Potentially lethal respiratory syncytial virus which attacks kids and has no vaccine has exploded in NSW with cases increasing tenfold in just three weeks

During Covid, RSV continued to spread and split into two separate strains in the east and west of the country in the wake of Western Australia’s prolonged isolation.

Infectious disease researcher Dr John-Sebastian Eden said the triple whammy of RSV, flu and Covid was packing out the emergency department of Sydney's Westmead Children's Hospital

Infectious disease researcher Dr John-Sebastian Eden said the triple whammy of RSV, flu and Covid was packing out the emergency department of Sydney’s Westmead Children’s Hospital 

Researchers were shocked by the sudden rise of the disease in the first year of lockdowns, fuelled by keeping childcare centres open despite Covid restrictions.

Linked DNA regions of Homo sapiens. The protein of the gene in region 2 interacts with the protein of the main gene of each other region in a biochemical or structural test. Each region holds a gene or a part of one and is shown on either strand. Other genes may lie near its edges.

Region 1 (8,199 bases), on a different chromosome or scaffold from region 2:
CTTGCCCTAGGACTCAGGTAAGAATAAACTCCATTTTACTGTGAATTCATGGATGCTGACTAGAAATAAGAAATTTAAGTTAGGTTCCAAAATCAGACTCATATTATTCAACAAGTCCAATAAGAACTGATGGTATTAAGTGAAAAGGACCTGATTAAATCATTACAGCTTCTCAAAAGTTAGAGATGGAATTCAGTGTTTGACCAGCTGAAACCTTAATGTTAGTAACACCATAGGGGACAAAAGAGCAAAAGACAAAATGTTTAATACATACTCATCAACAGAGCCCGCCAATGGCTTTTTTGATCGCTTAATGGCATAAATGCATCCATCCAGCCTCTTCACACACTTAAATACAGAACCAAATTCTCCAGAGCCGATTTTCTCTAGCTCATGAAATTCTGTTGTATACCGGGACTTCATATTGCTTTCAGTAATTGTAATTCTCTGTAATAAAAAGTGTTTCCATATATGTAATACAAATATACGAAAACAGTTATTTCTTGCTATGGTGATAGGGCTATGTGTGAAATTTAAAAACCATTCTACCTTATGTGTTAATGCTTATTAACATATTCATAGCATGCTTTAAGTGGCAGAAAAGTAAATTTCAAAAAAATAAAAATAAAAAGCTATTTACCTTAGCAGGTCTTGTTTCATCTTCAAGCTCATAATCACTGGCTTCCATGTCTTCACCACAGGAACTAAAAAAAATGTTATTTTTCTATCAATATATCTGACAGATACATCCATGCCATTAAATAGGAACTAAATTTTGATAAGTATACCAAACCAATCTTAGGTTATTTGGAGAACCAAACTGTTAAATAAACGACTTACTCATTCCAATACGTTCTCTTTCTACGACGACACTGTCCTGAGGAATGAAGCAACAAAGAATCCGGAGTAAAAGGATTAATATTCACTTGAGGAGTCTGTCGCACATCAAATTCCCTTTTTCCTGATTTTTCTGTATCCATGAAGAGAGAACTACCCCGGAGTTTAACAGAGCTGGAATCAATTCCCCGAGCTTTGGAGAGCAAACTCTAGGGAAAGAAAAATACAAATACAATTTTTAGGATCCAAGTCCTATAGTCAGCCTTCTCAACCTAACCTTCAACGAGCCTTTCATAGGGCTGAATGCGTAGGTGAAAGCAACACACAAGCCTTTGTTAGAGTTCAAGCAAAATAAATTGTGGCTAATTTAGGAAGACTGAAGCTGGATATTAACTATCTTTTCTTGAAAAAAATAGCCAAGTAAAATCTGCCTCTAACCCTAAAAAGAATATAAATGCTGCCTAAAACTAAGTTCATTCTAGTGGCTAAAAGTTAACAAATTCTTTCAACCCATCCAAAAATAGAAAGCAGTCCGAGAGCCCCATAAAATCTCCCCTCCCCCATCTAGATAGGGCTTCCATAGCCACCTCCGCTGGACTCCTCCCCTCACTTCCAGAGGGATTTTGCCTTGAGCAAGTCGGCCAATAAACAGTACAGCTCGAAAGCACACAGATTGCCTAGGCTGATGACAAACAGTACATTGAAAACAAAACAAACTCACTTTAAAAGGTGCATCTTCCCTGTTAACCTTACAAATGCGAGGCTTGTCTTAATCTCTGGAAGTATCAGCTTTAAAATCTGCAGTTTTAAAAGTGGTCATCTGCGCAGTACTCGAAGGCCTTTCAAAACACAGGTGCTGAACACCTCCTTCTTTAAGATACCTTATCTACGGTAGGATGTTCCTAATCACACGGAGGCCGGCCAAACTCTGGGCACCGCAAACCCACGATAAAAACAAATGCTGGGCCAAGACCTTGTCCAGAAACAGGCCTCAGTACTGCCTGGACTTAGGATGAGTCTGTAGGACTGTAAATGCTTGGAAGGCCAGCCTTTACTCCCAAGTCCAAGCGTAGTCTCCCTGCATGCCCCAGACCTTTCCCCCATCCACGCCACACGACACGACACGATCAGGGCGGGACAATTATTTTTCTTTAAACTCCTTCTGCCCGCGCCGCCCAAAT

‘It was something we had never seen before,’ said Dr Eden. ‘Even in lockdown there was a lot of effort to keep childcare open.

‘You only need a small amount of virus to build up a chain of transmission.’

The disease subsided in 2021, but has now bounced back with the current outbreak.

Dr Eden believes cases in NSW have yet to reach their peak, but is now braced for the outbreak to spread nationwide.

He expects the disease to spread across the southern half of the country at similar levels in the coming weeks.

‘What happens is where you have an outbreak in NSW and we’ve got all those people travelling to other states from there, it then feeds outbreaks in other parts,’ he said.

The disease subsided in 2021, but has now bounced back with the current outbreak.

HERE’S WHAT YOU NEED TO KNOW ABOUT RSV